My opinions — 1,095 of them


With this article, I have written 1,095 columns for The Citizen newspaper. Any and all of my high school English teachers would be amazed to hear that I could string enough words together to make an intelligible sentence.

Early in December 1996, I was in the newspaper office turning in information for our church’s first paid advertisement. Cal Beverly was there and asked me if I still did some writing. It turns out that, in spite of my performance in high school, I did turn out articles for about two dozen periodicals and publications over the years. I replied that I occasionally did submit an article here and there. He said that the paper was looking to have a couple of local columnists and would I be interested? I was.

I turned in a couple of sample articles within the next few days and, since that time, I have only missed two weeks. Once I was in Africa and the other time I waited right up until deadline and a computer melt-down taught me to not wait until the last minute. Well, that was the lesson. I can’t say I have always abided by the lesson.

The column was to be an opinion piece and I discovered that, sure enough, I have opinions. Not everyone likes them or agrees with them (including my wife) but my opinion is just that — an opinion. I am not so arrogant or narcissistic to believe that, because I write, that my words are any more — or any less — valid than the other opinions out there.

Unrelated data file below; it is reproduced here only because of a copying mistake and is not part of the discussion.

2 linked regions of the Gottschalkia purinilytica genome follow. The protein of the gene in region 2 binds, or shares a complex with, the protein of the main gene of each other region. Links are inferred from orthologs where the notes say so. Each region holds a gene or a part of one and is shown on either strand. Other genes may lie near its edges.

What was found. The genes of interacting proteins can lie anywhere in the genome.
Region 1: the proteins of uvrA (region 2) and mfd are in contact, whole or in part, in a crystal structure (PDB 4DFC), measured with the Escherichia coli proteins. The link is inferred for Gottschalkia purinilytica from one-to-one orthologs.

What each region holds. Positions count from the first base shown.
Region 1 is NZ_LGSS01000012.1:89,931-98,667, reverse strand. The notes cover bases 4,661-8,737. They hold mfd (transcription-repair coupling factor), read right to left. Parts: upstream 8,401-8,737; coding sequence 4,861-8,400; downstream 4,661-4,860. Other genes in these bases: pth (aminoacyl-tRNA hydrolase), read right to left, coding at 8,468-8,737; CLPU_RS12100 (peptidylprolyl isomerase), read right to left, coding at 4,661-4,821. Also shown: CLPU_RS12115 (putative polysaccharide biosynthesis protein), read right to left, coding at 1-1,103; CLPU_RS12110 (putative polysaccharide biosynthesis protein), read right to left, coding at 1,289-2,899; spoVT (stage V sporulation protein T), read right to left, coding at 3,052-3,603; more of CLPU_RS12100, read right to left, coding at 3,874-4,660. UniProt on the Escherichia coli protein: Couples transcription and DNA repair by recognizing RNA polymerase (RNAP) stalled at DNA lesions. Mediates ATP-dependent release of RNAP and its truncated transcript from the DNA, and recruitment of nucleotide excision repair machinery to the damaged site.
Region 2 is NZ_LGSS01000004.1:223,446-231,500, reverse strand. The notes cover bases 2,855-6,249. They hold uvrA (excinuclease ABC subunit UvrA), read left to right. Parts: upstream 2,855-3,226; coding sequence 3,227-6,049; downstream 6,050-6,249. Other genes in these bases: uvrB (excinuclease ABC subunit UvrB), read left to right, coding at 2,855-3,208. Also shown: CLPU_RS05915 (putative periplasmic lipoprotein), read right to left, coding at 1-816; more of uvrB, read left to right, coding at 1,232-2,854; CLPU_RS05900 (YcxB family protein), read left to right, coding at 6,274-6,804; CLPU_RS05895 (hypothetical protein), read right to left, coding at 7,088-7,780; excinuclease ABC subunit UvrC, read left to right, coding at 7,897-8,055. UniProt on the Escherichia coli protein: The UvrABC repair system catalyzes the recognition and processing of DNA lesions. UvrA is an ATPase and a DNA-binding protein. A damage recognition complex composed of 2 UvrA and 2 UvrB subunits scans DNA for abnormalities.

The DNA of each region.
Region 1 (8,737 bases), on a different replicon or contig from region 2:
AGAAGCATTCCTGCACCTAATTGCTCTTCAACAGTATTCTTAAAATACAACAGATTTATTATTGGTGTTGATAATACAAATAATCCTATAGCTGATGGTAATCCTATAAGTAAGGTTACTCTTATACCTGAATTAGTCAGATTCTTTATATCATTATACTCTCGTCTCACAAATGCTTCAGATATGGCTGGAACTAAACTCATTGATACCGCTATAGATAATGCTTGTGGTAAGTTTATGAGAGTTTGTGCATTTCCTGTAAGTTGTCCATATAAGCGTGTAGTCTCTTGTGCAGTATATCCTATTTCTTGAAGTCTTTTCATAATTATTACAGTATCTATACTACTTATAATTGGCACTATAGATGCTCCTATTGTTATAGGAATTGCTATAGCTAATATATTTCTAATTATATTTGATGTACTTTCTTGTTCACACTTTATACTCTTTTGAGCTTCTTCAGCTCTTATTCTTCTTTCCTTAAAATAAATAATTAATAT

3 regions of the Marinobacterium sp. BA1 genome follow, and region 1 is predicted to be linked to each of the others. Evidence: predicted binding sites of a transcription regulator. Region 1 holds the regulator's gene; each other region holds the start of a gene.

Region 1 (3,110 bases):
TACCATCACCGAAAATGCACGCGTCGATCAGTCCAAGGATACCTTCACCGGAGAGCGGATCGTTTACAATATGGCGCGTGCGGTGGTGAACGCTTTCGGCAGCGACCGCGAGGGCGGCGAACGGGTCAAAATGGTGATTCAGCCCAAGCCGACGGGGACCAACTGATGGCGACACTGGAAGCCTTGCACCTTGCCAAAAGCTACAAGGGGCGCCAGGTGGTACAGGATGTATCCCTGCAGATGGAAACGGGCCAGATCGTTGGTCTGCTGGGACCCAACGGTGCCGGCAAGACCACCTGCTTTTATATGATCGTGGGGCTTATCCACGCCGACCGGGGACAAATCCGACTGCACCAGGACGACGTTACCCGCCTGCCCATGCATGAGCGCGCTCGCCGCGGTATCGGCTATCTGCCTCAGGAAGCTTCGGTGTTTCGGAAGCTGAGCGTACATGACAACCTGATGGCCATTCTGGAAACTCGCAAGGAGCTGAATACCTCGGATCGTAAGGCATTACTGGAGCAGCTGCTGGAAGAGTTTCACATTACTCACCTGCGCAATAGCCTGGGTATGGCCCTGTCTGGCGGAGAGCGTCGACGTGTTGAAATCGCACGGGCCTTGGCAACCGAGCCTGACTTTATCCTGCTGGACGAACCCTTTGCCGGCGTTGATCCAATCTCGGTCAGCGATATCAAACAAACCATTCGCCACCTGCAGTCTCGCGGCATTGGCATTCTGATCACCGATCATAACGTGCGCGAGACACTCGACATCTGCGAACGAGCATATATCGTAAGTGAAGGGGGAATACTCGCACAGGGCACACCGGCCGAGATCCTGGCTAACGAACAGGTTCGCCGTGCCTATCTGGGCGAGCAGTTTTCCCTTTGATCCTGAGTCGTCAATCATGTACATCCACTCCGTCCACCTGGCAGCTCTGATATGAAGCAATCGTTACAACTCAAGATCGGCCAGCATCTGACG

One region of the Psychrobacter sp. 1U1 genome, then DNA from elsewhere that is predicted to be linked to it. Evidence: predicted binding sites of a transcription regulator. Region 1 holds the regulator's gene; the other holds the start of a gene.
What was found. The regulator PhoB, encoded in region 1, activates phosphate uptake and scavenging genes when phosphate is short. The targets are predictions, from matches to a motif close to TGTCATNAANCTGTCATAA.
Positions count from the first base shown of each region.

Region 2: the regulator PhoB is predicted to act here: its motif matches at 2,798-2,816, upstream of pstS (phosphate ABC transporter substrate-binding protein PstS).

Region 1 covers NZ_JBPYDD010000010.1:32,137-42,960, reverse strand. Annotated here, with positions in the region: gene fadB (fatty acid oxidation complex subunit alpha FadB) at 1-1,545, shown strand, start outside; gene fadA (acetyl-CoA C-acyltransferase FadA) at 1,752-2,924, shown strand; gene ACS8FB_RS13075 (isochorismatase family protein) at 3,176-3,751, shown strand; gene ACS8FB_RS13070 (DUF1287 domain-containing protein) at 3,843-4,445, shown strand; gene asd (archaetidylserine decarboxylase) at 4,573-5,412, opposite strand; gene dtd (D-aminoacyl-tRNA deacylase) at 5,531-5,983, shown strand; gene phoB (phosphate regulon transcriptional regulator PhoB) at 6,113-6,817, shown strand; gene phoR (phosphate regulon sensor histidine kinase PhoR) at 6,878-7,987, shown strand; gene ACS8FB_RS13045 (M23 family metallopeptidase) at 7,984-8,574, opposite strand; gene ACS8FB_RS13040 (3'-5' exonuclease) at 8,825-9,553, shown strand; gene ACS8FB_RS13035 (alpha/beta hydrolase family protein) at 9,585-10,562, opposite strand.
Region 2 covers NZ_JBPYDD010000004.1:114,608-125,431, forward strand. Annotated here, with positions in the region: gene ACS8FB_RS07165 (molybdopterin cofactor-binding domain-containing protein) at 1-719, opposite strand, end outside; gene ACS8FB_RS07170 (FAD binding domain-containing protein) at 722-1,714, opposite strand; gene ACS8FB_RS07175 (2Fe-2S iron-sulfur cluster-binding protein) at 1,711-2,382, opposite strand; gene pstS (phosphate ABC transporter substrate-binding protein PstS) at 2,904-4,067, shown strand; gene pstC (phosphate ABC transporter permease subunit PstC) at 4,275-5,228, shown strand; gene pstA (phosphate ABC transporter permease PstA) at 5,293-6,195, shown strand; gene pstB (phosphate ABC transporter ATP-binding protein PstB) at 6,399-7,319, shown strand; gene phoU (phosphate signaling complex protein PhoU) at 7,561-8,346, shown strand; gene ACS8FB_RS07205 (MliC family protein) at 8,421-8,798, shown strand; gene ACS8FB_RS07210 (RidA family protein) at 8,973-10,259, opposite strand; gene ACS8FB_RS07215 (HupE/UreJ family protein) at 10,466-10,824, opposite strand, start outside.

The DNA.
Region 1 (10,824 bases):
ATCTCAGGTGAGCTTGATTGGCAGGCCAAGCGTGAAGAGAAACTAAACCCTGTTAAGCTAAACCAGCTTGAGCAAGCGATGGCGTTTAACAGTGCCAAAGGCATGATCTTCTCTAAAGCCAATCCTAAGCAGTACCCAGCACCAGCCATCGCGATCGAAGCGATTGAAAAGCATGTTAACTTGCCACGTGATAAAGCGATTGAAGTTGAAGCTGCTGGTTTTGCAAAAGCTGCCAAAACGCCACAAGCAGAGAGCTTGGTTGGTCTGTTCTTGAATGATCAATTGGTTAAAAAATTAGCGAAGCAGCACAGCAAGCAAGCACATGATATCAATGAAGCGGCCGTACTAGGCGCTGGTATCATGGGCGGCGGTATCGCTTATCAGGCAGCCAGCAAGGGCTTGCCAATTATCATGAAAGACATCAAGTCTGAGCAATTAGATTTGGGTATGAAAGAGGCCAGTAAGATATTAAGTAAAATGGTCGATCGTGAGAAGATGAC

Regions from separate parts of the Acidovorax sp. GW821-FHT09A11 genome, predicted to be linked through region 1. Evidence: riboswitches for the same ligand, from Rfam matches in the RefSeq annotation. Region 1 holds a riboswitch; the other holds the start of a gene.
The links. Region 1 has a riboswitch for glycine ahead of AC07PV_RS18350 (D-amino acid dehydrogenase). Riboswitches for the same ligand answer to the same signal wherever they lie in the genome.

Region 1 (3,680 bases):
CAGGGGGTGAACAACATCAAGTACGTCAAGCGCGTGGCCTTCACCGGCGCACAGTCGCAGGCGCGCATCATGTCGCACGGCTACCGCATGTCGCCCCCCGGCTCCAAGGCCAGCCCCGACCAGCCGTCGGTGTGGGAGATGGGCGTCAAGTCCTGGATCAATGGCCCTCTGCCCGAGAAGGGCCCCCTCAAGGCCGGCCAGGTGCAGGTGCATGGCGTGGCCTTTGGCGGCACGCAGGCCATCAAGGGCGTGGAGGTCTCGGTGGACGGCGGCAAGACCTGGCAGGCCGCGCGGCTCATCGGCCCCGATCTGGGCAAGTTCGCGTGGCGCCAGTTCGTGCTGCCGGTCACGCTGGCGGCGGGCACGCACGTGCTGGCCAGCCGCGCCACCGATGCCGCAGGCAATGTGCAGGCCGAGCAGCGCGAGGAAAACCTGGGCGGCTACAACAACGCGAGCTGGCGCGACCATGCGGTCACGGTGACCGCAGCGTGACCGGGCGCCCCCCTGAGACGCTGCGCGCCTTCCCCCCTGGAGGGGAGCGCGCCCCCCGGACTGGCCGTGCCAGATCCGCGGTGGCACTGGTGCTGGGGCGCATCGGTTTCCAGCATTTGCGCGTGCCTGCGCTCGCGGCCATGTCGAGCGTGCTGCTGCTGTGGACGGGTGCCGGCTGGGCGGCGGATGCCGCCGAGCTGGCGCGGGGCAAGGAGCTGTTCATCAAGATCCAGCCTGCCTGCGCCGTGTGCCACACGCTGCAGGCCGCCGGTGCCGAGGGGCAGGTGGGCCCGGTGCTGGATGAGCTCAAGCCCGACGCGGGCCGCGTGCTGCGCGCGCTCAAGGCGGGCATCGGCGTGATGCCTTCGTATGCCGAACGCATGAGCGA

One woman, who apparently disagreed with one article, stopped me in a restaurant and said, “I’m surprised you’re still alive!” And, once in a while, especially on the web edition of the paper, people will write in to agree, disagree, correct, admonish, abuse, complement, and debase me. Not the same person, at the same time, of course.

Writing these columns has helped me in a number of ways. It has thickened my skin. As Cal Beverly once told me, “If you can’t handle being splattered with grease, you have no place in the kitchen.” I have learned to be more observant. In these 21 years I have also preached over 2,000 sermons. One can’t do that and not read, keep up with the news, study texts and periodicals, and learn from other people and experiences. I have learned to be more bold, something I was not known for a couple of decades ago. I have learned some humility as some folks point out the weaknesses of my arguments. It has all been very beneficial.

There are some issues from which I generally stay away. Basically, if other writers or pundits are beating a thing to death, I see no reason why I should pile on. Mostly, that means national politics, although I do wade in infrequently. Local politics do get my attention. If a governing body is about to pass something that I view as monumentally stupid, I might write about it. On the other hand, if that same body passes something that is decent and courageous, that might get a column, too.

People who have read these columns for many years sometimes know more about me than I realize. But I guess I shouldn’t be surprised. Write enough words about what you think and people will, in fact, have insight into how you think and tick.